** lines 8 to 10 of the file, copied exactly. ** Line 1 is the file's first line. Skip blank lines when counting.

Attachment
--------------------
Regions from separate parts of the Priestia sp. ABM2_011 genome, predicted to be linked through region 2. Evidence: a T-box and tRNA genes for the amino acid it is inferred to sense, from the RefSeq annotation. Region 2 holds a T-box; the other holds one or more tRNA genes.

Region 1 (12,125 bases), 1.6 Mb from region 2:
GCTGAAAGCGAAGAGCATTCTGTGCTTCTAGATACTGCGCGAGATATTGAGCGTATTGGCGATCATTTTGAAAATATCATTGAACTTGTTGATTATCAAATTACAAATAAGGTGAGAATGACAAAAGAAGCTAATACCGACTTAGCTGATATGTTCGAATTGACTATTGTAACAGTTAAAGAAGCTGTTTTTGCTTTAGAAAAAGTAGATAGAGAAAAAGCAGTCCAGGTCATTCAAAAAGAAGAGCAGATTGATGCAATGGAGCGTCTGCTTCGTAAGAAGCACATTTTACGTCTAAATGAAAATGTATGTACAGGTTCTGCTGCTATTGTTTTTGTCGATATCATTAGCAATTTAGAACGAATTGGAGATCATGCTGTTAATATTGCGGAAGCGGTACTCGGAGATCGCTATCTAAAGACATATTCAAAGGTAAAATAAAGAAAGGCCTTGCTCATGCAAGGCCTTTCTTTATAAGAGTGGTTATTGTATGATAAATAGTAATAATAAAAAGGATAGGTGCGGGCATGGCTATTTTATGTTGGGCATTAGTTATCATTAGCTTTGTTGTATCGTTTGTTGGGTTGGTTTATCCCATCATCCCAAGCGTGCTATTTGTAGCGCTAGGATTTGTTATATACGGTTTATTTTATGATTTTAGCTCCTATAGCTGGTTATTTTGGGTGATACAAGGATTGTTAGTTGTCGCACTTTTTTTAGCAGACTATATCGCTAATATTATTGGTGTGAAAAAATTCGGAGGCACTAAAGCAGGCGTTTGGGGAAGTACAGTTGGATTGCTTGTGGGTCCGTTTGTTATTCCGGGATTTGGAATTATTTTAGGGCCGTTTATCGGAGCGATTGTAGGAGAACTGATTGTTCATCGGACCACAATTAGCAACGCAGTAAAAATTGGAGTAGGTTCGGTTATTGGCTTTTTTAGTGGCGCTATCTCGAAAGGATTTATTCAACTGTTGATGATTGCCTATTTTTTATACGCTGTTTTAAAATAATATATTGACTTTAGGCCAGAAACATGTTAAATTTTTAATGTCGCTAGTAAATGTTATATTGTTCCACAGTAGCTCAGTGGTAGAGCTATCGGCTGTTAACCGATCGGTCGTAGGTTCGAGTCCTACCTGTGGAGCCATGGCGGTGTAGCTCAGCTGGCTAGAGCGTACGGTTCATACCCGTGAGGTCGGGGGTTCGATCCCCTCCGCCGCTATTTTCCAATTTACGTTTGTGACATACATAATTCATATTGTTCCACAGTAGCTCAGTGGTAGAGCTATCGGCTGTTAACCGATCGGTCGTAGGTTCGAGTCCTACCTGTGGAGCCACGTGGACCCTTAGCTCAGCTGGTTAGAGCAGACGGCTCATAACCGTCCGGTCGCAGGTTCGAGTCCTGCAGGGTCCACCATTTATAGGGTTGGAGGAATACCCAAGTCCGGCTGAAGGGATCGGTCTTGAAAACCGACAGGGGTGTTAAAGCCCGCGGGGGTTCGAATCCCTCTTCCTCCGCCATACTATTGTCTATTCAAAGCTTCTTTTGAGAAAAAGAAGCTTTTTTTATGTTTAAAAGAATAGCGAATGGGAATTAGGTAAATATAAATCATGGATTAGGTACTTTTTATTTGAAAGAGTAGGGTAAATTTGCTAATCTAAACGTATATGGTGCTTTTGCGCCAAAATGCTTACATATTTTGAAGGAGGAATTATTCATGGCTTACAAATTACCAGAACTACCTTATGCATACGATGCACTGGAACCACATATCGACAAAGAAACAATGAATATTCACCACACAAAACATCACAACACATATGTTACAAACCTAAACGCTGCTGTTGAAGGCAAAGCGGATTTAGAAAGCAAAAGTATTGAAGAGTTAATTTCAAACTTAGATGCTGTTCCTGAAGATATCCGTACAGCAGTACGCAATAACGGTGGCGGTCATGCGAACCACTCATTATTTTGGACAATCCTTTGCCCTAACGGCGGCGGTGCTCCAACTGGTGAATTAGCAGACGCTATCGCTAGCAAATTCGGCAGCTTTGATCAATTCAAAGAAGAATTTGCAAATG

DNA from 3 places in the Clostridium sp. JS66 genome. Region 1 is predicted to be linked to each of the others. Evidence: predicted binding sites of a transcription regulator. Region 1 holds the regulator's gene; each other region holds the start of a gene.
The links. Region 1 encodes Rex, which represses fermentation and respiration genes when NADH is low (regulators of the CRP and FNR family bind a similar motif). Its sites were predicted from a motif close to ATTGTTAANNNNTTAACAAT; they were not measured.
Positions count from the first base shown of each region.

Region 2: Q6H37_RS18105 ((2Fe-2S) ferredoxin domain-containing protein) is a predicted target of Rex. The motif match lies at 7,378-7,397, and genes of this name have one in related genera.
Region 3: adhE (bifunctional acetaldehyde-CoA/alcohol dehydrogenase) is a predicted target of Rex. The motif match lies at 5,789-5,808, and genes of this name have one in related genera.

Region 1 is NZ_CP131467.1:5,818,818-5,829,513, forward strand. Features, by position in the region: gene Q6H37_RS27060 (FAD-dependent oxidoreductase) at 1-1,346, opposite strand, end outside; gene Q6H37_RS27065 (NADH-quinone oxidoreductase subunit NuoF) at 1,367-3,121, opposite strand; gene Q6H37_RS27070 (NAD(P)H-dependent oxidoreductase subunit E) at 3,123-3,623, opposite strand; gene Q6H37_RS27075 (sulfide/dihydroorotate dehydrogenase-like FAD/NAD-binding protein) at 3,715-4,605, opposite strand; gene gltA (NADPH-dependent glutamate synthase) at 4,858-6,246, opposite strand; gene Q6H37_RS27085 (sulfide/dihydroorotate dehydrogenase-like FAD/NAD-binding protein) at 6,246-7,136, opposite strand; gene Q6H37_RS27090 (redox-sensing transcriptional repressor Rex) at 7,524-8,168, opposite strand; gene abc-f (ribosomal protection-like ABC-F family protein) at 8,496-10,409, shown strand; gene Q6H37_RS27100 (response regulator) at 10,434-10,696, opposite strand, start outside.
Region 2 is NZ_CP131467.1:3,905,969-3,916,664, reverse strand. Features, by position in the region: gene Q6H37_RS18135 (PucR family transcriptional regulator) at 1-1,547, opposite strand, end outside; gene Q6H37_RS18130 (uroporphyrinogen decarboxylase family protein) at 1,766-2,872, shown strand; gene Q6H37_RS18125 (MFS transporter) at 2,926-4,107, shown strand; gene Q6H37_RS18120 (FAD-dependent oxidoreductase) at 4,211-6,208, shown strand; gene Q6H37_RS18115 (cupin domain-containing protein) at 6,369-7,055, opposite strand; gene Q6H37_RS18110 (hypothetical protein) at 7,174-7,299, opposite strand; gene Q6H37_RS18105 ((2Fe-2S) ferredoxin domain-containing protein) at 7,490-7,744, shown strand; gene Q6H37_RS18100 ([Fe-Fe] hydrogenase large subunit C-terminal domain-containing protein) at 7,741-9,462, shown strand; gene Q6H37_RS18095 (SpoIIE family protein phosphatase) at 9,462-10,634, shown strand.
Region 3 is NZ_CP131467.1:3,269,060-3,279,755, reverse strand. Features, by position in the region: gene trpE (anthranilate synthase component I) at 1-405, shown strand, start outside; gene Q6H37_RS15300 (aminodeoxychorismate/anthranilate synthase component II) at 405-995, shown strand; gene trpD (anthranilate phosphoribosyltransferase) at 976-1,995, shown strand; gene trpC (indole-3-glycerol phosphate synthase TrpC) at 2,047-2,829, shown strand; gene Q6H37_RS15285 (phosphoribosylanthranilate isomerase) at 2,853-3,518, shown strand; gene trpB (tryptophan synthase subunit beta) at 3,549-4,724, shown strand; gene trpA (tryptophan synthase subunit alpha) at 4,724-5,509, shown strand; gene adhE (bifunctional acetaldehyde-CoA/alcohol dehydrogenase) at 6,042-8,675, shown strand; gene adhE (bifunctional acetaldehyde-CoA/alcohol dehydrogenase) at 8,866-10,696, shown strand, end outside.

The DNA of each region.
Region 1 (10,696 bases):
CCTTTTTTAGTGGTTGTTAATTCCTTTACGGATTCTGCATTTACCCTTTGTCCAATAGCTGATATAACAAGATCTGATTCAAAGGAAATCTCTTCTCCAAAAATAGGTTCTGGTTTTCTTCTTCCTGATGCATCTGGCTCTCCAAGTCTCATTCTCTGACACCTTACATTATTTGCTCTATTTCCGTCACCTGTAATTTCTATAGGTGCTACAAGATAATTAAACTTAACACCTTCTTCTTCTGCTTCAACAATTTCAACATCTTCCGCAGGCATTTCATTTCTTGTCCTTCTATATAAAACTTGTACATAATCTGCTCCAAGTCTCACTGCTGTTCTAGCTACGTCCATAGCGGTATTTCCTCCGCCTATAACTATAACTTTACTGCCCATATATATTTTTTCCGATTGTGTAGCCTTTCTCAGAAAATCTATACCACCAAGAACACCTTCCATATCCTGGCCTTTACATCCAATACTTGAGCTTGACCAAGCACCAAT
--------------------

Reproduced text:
Region 3: adhE (bifunctional acetaldehyde-CoA/alcohol dehydrogenase) is a predicted target of Rex. The motif match lies at 5,789-5,808, and genes of this name have one in related genera.

Region 1 is NZ_CP131467.1:5,818,818-5,829,513, forward strand. Features, by position in the region: gene Q6H37_RS27060 (FAD-dependent oxidoreductase) at 1-1,346, opposite strand, end outside; gene Q6H37_RS27065 (NADH-quinone oxidoreductase subunit NuoF) at 1,367-3,121, opposite strand; gene Q6H37_RS27070 (NAD(P)H-dependent oxidoreductase subunit E) at 3,123-3,623, opposite strand; gene Q6H37_RS27075 (sulfide/dihydroorotate dehydrogenase-like FAD/NAD-binding protein) at 3,715-4,605, opposite strand; gene gltA (NADPH-dependent glutamate synthase) at 4,858-6,246, opposite strand; gene Q6H37_RS27085 (sulfide/dihydroorotate dehydrogenase-like FAD/NAD-binding protein) at 6,246-7,136, opposite strand; gene Q6H37_RS27090 (redox-sensing transcriptional repressor Rex) at 7,524-8,168, opposite strand; gene abc-f (ribosomal protection-like ABC-F family protein) at 8,496-10,409, shown strand; gene Q6H37_RS27100 (response regulator) at 10,434-10,696, opposite strand, start outside.
Region 2 is NZ_CP131467.1:3,905,969-3,916,664, reverse strand. Features, by position in the region: gene Q6H37_RS18135 (PucR family transcriptional regulator) at 1-1,547, opposite strand, end outside; gene Q6H37_RS18130 (uroporphyrinogen decarboxylase family protein) at 1,766-2,872, shown strand; gene Q6H37_RS18125 (MFS transporter) at 2,926-4,107, shown strand; gene Q6H37_RS18120 (FAD-dependent oxidoreductase) at 4,211-6,208, shown strand; gene Q6H37_RS18115 (cupin domain-containing protein) at 6,369-7,055, opposite strand; gene Q6H37_RS18110 (hypothetical protein) at 7,174-7,299, opposite strand; gene Q6H37_RS18105 ((2Fe-2S) ferredoxin domain-containing protein) at 7,490-7,744, shown strand; gene Q6H37_RS18100 ([Fe-Fe] hydrogenase large subunit C-terminal domain-containing protein) at 7,741-9,462, shown strand; gene Q6H37_RS18095 (SpoIIE family protein phosphatase) at 9,462-10,634, shown strand.